The premise was simple. Six “Z” insignias were hidden along Austin’s Sixth Street. Kids stampeded through the heart of SXSW on a quest to take pictures in front of each of them, and then hustled to a designated magenta platform in a parking lot. You show the gathered staff the photos, and sign a release that states you’re down for whatever. The first 50 who made it qualified for a mysterious, all-night event headlined, in some way, by Zedd.
Andrea Munoz, 21, met the friends she was with at a Zedd concert. All five of them galloped to top-10 finishes in the race, and were doing their best to quell the anxious jitters as the other kids filed in.
“I have no idea what’s going to happen,” she told me. “I’m guessing maybe a music video? I don’t know.”
The vibe was almost like a field trip. Dozens of kids milling about, laughing, unable to stand still — those who were too late feeling the same sort of dejection you might feel if your parents refused to sign a permission slip. The only difference was, instead of school busses, we were riding in limousines.
If you haven’t guessed by now, the blowout, which took place last Thursday, was the first step in an elaborate promotional campaign for Zedd’s upcoming sophomore album, True Colors. In 10 different cities, 50 lucky fans will get shipped out to a truly unique location, eat gourmet food, drink free, colored cocktails, and hear a brand new song from the record. All of this is — until now — top secret, which means the kids in the Austin excursion thought we were headed to a venue, or a festival, not an hour-and-a-half drive to one of the largest caverns in the state of Texas.
Thousands of years ago, an underground river cut through limestone sediment in Texas hill country, leaving behind a massive cave. In 1971, Longhorn Cavern State Park was declared a National Natural Landmark. In 2015 it served as an absolutely stunning place to throw a party and listen to some new music.
It’s hard to overstate just how beautiful the inside of Longhorn Cavern is. 42 Entertainment set up these dreamy purple lights that bounced around the crisp, sculpted walls. The ceilings were high, and impossibly knotted and resolute. You could occasionally see tiny bats hibernating in the holes that dotted the walls. One room was covered in these soft, sinewy crystals, which 19th century miners mistook for diamonds.
Oh, and I should mention that the “lobby” of the cave was set up with a bartender, furniture, and dozens of waiters bearing appetizers (scallops! lamb! beet salad!), and a playlist curated by a certain producer who was secretly lingering in a private loft above the cave. You could feel the dreams coming true.
“Every song on this album is associated with a color,” Zedd told me before he made his grand entrance. “And we decided the song we’re debuting tonight is purple. The amount of detail that went into that — from the purple skittles on the limos, the purple drinks, the purple food, the lights — it’s pretty magical.”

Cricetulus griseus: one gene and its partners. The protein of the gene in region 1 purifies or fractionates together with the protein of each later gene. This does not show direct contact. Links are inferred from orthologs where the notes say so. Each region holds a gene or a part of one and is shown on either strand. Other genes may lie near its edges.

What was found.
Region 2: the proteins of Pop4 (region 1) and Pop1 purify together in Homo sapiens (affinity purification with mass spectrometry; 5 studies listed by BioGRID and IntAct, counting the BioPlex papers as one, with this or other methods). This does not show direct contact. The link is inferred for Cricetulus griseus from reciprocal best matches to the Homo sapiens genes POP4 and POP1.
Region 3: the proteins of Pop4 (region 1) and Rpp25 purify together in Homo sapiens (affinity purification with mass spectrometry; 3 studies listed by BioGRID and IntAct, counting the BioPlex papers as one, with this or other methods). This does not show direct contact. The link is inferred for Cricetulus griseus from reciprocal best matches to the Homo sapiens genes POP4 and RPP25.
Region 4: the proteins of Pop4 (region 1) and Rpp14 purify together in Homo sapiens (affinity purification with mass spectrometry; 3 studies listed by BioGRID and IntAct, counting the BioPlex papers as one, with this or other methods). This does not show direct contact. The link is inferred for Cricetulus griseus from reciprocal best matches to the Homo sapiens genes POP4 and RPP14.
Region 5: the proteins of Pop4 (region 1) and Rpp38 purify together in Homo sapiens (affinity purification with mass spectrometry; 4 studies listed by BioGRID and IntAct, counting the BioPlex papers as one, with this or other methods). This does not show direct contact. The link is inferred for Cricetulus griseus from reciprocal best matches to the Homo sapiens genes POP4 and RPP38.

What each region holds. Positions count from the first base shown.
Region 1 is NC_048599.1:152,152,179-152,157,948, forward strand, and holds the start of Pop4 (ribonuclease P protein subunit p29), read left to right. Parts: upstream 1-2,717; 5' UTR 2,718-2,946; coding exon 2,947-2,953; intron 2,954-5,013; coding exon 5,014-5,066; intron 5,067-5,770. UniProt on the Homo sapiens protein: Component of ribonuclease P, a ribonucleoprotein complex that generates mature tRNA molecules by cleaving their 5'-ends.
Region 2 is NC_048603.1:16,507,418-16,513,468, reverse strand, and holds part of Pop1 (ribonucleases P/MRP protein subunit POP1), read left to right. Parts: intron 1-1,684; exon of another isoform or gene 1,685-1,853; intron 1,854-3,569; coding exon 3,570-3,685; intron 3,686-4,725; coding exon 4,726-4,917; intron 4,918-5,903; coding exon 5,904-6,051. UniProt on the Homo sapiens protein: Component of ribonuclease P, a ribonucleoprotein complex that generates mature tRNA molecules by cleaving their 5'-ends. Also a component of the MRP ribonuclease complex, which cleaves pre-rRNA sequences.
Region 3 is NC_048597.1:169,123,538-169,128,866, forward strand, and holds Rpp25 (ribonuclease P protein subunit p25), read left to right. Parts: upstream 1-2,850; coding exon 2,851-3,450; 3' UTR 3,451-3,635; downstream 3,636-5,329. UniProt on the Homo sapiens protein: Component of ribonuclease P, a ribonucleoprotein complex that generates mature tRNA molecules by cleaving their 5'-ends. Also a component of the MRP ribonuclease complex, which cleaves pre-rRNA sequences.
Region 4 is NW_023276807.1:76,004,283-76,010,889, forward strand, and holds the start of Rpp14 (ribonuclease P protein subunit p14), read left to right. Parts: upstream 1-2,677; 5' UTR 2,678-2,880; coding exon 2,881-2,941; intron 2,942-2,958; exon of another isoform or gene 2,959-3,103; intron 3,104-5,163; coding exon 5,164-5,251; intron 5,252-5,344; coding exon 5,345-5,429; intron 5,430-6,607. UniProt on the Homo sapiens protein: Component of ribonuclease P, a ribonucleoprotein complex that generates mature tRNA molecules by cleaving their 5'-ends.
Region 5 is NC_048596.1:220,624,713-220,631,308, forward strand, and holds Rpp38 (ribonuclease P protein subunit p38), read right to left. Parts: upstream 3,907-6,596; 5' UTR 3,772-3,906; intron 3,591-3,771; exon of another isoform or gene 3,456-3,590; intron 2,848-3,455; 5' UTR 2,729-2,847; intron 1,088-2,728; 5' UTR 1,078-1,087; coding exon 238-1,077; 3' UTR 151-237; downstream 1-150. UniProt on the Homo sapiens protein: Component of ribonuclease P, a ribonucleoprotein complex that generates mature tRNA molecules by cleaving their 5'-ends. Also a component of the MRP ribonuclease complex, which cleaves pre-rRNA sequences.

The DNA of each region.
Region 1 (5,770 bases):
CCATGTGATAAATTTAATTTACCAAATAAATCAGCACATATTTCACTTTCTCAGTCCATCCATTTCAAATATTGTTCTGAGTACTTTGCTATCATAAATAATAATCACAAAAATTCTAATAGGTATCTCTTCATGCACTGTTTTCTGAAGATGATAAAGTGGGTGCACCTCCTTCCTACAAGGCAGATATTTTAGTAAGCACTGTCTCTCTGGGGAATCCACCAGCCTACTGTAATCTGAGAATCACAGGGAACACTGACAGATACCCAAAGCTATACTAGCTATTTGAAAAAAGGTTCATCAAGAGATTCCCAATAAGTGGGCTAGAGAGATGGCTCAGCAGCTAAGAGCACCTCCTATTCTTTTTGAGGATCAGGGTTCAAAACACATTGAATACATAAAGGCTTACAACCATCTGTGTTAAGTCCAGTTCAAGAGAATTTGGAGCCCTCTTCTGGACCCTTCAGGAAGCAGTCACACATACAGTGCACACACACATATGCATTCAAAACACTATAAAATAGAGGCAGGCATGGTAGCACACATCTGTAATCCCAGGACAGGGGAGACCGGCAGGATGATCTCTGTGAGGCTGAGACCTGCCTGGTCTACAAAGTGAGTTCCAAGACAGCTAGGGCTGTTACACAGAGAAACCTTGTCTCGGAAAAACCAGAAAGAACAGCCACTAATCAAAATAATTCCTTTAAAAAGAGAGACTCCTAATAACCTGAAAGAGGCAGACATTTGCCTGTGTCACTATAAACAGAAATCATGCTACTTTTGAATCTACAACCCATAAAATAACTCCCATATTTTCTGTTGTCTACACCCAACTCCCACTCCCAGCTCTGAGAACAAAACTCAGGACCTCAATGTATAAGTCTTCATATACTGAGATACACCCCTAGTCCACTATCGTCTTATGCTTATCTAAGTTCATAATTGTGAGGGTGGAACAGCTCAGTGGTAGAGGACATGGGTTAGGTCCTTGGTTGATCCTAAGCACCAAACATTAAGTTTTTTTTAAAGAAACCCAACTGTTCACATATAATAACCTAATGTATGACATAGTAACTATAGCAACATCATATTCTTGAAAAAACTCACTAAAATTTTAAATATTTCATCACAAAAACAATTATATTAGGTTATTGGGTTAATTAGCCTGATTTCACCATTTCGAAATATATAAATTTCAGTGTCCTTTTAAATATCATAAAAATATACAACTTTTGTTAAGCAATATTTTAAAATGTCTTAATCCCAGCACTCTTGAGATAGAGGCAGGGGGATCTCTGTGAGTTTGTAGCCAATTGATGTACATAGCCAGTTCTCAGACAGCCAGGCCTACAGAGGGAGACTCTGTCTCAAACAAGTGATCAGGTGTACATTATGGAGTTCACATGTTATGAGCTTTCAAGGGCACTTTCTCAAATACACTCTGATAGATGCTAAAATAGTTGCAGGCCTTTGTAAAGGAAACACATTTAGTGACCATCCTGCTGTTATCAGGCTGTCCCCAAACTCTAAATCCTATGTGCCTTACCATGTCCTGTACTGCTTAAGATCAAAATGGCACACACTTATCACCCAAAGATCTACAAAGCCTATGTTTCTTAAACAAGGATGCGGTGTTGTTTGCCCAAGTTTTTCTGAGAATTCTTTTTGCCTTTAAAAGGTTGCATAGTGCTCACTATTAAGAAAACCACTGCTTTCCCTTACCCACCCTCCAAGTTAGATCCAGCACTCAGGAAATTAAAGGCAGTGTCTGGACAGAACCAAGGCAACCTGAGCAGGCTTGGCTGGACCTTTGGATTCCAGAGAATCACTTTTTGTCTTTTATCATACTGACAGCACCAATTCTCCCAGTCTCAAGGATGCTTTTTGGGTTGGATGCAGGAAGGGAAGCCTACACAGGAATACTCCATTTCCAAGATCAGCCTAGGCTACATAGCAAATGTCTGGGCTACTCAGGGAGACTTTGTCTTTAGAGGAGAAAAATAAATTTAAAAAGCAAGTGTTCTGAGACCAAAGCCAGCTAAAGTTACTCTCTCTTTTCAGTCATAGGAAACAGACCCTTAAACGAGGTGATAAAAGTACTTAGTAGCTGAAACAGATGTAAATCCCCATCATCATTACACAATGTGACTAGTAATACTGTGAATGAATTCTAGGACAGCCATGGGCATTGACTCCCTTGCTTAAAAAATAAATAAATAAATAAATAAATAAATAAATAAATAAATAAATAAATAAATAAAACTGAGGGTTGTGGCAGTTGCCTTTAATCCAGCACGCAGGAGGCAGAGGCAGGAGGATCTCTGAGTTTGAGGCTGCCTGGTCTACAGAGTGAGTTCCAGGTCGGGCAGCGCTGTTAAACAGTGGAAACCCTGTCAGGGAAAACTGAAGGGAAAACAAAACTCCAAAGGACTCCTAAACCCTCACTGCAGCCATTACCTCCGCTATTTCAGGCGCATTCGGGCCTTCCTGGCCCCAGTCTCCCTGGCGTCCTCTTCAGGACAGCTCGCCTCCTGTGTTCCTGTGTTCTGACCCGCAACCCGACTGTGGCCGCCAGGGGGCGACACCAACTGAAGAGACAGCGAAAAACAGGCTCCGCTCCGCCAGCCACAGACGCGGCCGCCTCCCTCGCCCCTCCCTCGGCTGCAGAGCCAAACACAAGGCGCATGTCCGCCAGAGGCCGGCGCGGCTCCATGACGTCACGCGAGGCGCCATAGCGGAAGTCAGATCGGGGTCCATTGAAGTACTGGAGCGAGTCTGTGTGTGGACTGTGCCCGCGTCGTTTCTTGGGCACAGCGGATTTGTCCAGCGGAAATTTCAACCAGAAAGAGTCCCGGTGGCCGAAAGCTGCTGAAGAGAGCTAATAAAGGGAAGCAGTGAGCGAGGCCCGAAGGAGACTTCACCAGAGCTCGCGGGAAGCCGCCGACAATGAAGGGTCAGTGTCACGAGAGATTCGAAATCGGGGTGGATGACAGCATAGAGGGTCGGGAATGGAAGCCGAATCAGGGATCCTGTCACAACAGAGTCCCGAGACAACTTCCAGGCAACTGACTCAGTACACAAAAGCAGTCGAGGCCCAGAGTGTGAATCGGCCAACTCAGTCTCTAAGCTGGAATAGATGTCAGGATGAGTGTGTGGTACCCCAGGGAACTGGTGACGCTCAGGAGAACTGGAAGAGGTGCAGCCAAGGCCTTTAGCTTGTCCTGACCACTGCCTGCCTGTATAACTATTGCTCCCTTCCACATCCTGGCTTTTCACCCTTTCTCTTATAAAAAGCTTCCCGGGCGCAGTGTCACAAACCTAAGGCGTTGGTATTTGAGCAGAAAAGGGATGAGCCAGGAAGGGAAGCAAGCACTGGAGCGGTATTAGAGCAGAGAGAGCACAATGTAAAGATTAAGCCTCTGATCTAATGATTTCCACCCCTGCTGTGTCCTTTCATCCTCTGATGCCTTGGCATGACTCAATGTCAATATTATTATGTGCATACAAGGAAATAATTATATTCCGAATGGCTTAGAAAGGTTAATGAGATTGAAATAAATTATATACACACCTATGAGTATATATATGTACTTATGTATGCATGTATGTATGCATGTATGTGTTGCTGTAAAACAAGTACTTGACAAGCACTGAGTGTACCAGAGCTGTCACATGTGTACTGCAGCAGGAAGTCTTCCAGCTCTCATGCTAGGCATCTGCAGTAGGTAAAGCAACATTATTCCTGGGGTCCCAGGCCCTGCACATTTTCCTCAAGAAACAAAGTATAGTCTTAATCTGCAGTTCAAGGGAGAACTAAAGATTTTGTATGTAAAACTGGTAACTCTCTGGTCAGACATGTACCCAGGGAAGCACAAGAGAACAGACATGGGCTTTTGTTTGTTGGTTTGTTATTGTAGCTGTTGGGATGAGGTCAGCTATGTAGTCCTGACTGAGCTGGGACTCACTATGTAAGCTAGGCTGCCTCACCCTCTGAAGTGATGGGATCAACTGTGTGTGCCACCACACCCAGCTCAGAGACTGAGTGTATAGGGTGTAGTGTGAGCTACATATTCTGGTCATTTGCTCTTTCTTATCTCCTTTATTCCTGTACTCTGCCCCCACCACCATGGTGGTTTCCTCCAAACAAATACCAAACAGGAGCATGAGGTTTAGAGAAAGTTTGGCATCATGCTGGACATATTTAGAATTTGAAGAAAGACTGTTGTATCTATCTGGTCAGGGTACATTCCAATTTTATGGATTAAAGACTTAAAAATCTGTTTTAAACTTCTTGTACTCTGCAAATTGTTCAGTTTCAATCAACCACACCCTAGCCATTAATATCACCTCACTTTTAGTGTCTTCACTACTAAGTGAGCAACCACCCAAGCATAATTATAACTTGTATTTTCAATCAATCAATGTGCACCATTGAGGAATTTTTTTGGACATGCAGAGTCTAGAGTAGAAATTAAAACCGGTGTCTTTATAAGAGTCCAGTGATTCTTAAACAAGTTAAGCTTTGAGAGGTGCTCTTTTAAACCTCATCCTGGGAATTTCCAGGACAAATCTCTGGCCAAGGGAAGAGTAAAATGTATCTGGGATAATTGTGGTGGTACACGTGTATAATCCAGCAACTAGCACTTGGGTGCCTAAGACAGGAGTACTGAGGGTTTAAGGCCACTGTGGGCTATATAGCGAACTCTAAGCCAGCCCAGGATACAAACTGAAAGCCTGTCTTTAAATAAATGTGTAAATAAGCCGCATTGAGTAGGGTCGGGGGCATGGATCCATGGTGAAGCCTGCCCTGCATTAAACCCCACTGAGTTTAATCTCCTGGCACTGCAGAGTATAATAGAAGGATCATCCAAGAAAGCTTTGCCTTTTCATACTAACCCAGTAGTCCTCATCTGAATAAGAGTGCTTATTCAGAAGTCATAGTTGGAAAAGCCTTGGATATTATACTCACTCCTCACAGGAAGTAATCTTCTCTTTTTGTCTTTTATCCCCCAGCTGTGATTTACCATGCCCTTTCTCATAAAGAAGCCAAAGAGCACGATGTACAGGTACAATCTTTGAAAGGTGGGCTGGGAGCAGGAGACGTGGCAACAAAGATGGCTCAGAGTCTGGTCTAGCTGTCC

Zedd doesn’t necessarily need to release albums in 2015. He’s an electronic musician in an era of SoundCloud and Spotify, and could easily subsist off singles. But that isn’t quite cohesive enough, he says.
“I think it goes back to my history playing rock music and jazz music,” said Zedd. “When I first started making electronic music I was surprised at how everyone was releasing singles with maybe and EP here or there. That’s not enough time to tell a story. If I put out one of the True Colors songs out of context, they might not understand. It’s really important to me to share my passion in the form of an album. That’s what I love doing.”
Later he’d step down into the cave and receive a hero’s welcome. He mentioned he was more nervous for this than any of the shows he’s played. The kids are all handed a free pair of Beats headphones (purple, of course) and jack into the amplifiers scattered around the tables.
That’s when perhaps the most touching moment of the whole night happened. Before Zedd debuted his new song, before he’s even entered the cave, the staff tests the headphones with “Stay The Night,” one of the producer’s marquee songs. Halfway through I take off my headphones and hear a room full of kids singing along, unaccompanied, completely unaware of the beautiful music they’re making together.
Then Zedd enters, the place becomes unglued, and he tells them about the whole purple True Colors concept, and that we’re about to be the only people outside of the label to hear this new song he’s about to play. It’s called “Addicted to a Memory,” and features psychedelic labelmates Bahari. It reminds me a bit of early Justice — that glitchy, French-house grime that always blacks out a dancefloor. It’s quite good, and actually kinda purple.
For the next couple hours Zedd meets with every single soul that managed to hustle their way into the cave. He signs posters, takes pictures, and stays his affable self. Every fan left with an authentic moment with their favorite producer.
Not a bad night.